There's no real merit at play

3rd October 2003 at 01:00
I am one of the 10 per cent of teachers who was refused the upper pay spine 2 payment. I therefore feel qualified to comment on performance-related pay and its ability to "motivate" teachers.

In my school, 15 teachers were refused UPS2. Eight of us went to appeal and we were refused again. We were told that money was not the reason, but the head waited until March 2003, when the amount of money available was known, to make a decision.

In most schools it was easy to obtain UPS2, but in ours it was not.

The whole business becomes more farcical when you realise that I, despite not having a single absence throughout the year, failed the award, while it was given to a colleague in another school who was off sick on stress leave for the entire year.

I am sympathetic to teachers who are made ill by their job, but this sort of thing nevertheless makes people cynical about performance-related pay.

As far as I can see, it is a postcode lottery and grossly unfair, particularly as it may have a knock-on effect on pensions.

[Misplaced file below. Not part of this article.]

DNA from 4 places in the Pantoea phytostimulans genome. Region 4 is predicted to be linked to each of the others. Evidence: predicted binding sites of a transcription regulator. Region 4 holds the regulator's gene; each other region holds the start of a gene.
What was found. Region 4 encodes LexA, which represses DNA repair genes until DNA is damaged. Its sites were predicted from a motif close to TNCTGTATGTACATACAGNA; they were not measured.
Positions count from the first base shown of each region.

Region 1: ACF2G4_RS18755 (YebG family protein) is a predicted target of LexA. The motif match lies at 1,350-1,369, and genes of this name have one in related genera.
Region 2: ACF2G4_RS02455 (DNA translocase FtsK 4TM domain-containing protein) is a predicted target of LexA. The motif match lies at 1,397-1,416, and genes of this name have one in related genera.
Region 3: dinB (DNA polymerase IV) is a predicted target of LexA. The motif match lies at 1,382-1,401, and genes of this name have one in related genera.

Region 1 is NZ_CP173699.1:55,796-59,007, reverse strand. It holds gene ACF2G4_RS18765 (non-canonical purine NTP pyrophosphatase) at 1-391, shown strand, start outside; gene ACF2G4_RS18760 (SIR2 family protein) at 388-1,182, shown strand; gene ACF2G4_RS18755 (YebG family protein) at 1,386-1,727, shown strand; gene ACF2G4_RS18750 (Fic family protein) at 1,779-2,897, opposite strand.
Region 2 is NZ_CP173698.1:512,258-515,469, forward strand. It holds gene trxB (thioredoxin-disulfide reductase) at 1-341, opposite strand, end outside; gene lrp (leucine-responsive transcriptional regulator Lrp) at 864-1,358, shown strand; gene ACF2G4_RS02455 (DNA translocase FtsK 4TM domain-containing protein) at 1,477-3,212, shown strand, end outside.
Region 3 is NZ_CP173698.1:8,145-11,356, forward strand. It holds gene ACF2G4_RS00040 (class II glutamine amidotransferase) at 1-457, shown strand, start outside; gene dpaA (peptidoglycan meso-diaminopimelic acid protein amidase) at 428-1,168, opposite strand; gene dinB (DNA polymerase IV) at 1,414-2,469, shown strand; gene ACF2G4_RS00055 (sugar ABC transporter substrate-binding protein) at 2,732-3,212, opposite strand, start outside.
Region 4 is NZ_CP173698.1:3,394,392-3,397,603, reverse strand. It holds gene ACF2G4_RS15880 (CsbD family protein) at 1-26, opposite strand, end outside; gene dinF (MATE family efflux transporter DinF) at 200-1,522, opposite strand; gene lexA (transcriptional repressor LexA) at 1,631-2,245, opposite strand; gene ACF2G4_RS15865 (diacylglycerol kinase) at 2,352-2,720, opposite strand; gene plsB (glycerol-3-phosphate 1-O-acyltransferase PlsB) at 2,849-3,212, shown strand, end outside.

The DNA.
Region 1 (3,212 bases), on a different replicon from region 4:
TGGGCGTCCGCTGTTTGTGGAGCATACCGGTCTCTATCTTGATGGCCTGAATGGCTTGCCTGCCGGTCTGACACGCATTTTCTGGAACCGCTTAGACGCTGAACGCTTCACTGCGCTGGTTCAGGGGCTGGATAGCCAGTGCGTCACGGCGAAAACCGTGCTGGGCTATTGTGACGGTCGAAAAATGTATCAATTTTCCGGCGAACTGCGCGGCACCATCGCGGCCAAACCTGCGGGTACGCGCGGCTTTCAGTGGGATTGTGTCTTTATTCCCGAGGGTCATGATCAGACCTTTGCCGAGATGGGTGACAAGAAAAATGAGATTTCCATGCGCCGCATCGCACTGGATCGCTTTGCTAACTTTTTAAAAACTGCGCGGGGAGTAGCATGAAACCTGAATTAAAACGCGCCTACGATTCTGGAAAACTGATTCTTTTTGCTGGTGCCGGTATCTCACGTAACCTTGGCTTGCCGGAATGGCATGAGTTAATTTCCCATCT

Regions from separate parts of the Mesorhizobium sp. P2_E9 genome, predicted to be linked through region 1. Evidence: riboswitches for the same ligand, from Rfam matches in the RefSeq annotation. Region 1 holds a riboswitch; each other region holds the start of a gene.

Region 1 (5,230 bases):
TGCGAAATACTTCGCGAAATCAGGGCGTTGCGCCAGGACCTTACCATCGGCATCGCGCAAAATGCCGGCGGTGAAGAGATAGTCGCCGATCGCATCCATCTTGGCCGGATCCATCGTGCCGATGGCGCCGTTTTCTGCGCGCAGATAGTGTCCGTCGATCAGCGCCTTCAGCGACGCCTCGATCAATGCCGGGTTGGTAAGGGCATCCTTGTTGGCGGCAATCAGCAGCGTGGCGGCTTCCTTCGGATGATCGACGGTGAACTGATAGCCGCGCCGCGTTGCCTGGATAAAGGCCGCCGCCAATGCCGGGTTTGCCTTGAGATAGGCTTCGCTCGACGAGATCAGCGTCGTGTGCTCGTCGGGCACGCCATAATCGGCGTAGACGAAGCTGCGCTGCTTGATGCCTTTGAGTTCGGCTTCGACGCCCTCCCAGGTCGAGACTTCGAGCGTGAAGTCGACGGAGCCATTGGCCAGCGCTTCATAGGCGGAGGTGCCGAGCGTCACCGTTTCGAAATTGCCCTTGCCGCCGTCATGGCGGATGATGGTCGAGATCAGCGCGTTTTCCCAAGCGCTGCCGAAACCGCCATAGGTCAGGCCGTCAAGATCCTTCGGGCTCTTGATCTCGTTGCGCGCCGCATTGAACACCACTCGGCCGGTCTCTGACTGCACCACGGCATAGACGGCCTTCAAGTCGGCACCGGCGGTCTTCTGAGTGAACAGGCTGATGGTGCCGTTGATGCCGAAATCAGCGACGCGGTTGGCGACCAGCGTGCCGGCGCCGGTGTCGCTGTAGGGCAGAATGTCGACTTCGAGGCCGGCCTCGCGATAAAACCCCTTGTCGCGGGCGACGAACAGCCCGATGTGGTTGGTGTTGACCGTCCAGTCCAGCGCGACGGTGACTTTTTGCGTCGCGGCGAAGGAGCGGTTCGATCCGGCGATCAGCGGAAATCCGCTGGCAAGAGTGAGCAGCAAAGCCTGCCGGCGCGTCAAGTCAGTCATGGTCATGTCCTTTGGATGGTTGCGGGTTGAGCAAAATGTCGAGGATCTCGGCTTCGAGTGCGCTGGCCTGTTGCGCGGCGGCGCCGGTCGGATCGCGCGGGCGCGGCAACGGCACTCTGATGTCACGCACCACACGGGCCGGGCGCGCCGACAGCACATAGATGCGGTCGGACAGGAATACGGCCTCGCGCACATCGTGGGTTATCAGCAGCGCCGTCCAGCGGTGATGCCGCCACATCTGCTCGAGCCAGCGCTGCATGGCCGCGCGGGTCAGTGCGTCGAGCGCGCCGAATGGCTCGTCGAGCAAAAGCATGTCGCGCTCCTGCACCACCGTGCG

The comment made by a school bursar - to the effect that UPS2 should be more difficult than threshold, and UPS3, in its turn, should be more difficult than UPS2 - is ridiculous (TES, September 19). There is a limit to the concept of continuous improvement. I know that I already work as hard as I can.

As far as I can see, teachers are the only group of people who are effectively punished by a "merit" system over which they have very little control.

This year, I obtained 100 per cent A*-C at GCSE and 50 per cent A* or A grade. However, during the year in which I was assessed I had all the worst villains in the school, some of whom were absent 90 per cent of the time, with the result that a small number of pupils did not produce any coursework and therefore failed.

My school makes no allowance for any of the circumstances over which teachers have no control. If a pupil is absent, we are told that this is simply a teacher excuse for failure.

My school now has specialist status. This year I have 171 GCSE candidates in Years 10 and 11 and my workload has more than doubled. I think I can say goodbye to UPS2 because there are bound to be pupils who do not produce coursework whatever I do.

If I had been given UPS2 I would not have been motivated by this as I would have regarded it as my just due. However, the fact that I have been refused it has significantly demotivated me and made me feel like quitting the profession. Well done Labour government.

Name amp; address supplied

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